I once met the devil. He said Luxury Problems is his favourite album.

Yes, the devil listens to Andy Stott. Joking aside, the mancunian artist has been able to attract the attention of an ample audience especially with his 2012 Lp. Why?

Stott’s musical path it’s not astonishing, but still quite interesting. Andy’s first works (Merciless, 2006; Unknown Exception, 2008) already allowed him to draw Modern Love (his record label) attention, even though they were mainly “room’s production”, made up using Reason. Both the albums contained tracks that easily fit the dance floor. Songs like “Hertzog”  or “Boutique”, recall the early Chicago and Detroit’s influence. The first stage of Stott’s musical experience seems to be a sort of “emulation era” of techno pioneers such as Jeff Mills, but this doesn’t lessen his work at all, on the contrary: even if these records seemed a bit latecomers, they proved Andy Stott’s dexterity.

Then, around 2011, a few events deeply influenced the artist, allowing him to step up to a second stage of his production: working at Mercedes Benz, Stott was surrounded with industrial sounds and noises. It’s fascinating how creative minds can be influenced by whatever comes around in daily life: an interview on Fact Magazine reports about Stott recording ambient sounds to use on his records, as Matthew Herbert and many others used to.

Contemporaneously, another element helped Andy’s musical evolution: his long lasted friendship with piano teacher Alison Skidmore. She didn’t just help to improve his work through the years, she also started lending vocals Stott decided to use on his forthcoming masterpieces Luxury Problems and Faith in Strangers.

Last but not least, Modern Love (small) army of artists allowed him to establish new “creative friendship” especially with Demdike Stare’s Miles Wittaker. This led to a profitable collaboration (with the moniker Millie and Andrea) and to sharing new tools and practical skills.

So even if the two EPs We Stay Together and Passed Me By still sounded a bit techno oriented, they already brought a deeper change in Stott’s musical experience which arose perfectly in Luxury Problems and, later on, Faith in Strangers.

What’s the first sign of this change? The album artworks.

From Passed Me By on, every Lp cover is a black and white picture of singular subjects and moments: a spooky man wearing a mask, a black man’s hostile gaze, a snapshot of diver Patricia McCormik at Helsinki’s 1952 Olympic Games, a Modigliani’s woman head sculpture. This continuity in design, perfectly fits the new stage of Andy Stott’s style, but this doesn’t mean the artist’s work became monotonous.

In Luxury Problems, Skidmore’s vocals mash up with profound basses, down tempo rhythms, sinister atmospheres and sampled noises.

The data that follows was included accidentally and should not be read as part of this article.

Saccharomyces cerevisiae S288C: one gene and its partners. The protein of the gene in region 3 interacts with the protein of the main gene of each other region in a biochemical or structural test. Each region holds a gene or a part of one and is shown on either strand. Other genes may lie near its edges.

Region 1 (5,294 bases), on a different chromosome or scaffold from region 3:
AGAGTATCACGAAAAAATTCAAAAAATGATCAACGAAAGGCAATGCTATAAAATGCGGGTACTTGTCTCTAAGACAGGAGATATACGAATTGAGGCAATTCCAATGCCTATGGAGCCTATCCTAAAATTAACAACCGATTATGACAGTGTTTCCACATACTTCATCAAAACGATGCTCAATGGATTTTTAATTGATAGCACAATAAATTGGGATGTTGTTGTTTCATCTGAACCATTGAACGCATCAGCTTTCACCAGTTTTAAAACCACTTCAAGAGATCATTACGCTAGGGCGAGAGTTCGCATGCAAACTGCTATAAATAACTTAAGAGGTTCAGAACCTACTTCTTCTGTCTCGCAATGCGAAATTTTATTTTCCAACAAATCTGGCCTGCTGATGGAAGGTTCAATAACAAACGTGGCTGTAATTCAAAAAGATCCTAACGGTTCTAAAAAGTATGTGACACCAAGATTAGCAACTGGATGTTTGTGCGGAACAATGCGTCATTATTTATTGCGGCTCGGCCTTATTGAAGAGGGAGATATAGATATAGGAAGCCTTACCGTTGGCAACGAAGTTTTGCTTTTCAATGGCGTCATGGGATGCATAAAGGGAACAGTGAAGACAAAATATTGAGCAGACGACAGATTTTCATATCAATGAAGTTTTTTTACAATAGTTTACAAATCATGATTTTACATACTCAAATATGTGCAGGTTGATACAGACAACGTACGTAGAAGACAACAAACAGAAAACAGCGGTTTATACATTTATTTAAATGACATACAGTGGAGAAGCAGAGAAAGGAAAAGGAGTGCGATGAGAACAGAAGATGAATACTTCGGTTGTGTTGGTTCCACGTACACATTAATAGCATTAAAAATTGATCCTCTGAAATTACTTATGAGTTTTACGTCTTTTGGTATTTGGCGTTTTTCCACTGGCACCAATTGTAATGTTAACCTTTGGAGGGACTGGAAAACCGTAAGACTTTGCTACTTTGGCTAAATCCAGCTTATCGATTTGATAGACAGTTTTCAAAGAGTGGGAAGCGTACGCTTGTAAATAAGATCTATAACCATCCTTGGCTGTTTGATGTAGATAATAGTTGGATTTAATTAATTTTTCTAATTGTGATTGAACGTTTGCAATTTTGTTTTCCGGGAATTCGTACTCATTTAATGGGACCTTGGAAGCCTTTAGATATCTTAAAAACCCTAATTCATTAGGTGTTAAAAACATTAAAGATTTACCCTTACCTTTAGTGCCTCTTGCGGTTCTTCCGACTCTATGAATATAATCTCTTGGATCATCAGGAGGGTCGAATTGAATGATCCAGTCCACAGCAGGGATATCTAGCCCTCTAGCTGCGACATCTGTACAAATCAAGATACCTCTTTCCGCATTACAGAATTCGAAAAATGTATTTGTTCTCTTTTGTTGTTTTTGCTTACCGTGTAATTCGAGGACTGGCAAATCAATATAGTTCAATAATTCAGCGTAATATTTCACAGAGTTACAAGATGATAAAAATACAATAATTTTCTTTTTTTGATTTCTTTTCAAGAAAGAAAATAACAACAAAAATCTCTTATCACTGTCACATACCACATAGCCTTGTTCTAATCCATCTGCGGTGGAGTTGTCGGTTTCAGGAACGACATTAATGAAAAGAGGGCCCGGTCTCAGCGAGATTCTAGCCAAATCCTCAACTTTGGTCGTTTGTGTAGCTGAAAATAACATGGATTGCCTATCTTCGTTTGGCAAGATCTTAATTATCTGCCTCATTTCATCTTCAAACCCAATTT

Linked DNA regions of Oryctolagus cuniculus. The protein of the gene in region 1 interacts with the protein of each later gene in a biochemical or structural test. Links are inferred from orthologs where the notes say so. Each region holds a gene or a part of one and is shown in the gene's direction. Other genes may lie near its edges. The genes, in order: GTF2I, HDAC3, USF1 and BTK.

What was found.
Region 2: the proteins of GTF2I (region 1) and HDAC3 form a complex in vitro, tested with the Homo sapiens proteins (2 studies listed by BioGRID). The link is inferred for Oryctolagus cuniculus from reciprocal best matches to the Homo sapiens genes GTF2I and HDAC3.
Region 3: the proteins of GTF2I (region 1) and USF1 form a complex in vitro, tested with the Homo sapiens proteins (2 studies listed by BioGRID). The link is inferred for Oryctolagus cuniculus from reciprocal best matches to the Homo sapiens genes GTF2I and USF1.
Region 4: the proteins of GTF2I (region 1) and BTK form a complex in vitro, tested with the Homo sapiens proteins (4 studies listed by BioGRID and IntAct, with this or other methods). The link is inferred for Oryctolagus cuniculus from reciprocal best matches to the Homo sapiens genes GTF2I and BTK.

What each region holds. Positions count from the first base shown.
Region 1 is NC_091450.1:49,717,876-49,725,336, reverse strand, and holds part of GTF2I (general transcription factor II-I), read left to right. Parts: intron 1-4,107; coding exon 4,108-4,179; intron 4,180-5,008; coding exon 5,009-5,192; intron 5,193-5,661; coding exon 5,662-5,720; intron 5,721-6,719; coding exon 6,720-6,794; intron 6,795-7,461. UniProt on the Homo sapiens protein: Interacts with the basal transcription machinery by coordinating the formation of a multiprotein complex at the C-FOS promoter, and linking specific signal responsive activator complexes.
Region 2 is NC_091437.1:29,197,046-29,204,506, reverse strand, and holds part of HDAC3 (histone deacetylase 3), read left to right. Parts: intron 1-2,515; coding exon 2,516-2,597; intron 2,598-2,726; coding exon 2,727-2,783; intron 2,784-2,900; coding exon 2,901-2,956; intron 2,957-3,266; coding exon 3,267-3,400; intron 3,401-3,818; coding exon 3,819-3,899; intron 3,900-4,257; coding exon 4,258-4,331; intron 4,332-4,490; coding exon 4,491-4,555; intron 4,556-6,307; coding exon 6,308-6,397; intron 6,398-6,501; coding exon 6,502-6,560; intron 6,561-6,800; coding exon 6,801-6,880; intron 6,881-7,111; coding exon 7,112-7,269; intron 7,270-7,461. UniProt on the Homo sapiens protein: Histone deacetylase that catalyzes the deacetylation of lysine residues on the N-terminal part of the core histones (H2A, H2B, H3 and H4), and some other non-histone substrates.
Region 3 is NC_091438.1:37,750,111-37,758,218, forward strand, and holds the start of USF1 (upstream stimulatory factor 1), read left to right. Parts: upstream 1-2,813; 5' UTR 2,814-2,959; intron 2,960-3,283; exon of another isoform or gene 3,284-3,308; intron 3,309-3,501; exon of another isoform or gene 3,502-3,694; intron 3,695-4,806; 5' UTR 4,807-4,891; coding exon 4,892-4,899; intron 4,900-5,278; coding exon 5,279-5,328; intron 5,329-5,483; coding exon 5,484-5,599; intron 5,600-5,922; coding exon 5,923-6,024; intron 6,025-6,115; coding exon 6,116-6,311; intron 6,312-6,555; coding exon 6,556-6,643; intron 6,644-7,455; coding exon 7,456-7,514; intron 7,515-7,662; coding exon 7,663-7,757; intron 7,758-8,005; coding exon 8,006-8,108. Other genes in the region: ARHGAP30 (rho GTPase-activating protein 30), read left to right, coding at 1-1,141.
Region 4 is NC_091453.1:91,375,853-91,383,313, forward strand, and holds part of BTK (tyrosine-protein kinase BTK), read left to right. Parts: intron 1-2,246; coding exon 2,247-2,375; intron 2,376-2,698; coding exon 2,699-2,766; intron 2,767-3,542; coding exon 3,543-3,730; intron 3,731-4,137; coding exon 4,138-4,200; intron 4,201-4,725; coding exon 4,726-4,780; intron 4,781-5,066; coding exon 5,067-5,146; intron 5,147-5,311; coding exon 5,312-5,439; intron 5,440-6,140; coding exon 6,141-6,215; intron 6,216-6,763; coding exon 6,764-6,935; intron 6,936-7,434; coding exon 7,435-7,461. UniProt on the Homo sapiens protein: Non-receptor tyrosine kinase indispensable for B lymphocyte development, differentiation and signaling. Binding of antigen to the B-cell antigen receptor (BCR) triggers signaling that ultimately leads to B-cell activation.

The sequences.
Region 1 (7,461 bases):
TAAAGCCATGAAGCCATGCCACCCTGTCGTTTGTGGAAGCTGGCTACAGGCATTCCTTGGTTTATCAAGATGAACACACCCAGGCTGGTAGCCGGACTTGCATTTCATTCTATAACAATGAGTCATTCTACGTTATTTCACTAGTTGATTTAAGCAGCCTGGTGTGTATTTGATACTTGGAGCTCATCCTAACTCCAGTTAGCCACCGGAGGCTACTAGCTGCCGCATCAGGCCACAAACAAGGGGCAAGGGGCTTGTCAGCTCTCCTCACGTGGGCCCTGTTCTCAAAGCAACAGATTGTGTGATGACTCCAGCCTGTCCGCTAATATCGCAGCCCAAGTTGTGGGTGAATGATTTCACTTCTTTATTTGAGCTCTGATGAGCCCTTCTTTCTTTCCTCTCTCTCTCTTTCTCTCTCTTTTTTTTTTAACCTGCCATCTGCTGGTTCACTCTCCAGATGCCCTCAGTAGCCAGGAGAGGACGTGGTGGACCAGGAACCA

The oxymoron between Alison’s heavenly vocals and the spectral bass lines in tracks such as “Lost and Found” and “Hatch the Plan”, disorient the listener. A mix of far industrial noises and echoes on the background increase the effect. Even when the rhythm keeps beating (take for instance the techno shaky, nervous “Sleepless” or the jungle influenced “Up the Box”), you keep feeling this dark musical atmosphere all around. This psychedelic fusion, made of this album not a breakthrough, but certainly some kind of an “evil oriented electro perfect opera”.

That’s exactly what the devil is supposed to listen to.

Two years later something changed with Faith in Strangers: the entire work sounds less threatening. The title speaks clearly: Stott try to find  those invisible connection in between lonely people drowning in frenzied city life.

The beautiful ouverture “Time Away” is as simple as deep in its ability to transmit a sense of loneliness and melancholy. “Violence”, “On Oath” and “Science and Industry” keep being down tempo, but new elements are much exploited such as an exaggerated sound distortion and unworldly spiritual backgrounds.

More over, the title track is a successful response to Aphex Twin’s most peaceful works.

So, if Luxury Problems was almost totally a disturbing album, Faith in Strangers is most calm and platonic. Both of them describe city life: if the first LP seem to portray somekind of a urban hell, daily life annoyance, the second one try to take back a bit of humanity. Its ritual spirit is based on a sense of isolation which find its usefulness in staying away from that urban inferno previously described.

Now, as of 2016, the mancunian artist’s back with a new track, “Butterflies” which will be included in the forthcoming album Too Many Voices. Its Flying Lotus like trajectory, seems to confirm that Stott is getting further and further from his techno origins, even though he keeps this style for his live acts (take a look at his Boiler Room performance).

To sum up, a gentle mix of elegance, technique, noise, psychedelia make of Andy Stott one of the best electro artist around. Nonetheless his ability to depict the annoying nowadays urban life, made up of feelings like dissatisfaction, tiredness, human isolation, is innovative in someway: only a few reached this aim exploiting an electro-techno background.

The strengthen of LP and FIS, was that even if exploring a deeply complex, but I’d say not unknown, musical landscape, Stott packed up two almost perfect albums which became milestones of contemporary electronic music. His works are experimental and deeply emotional.

The great challenge in releasing Too Many Voices, will be the ability to share with his audience not an innovative, but such a complete and evocative work as the previous two were.

We’ll be waiting patiently until april 24th. Only then we’ll know if the devil’s still an Andy Stott’s attached fan.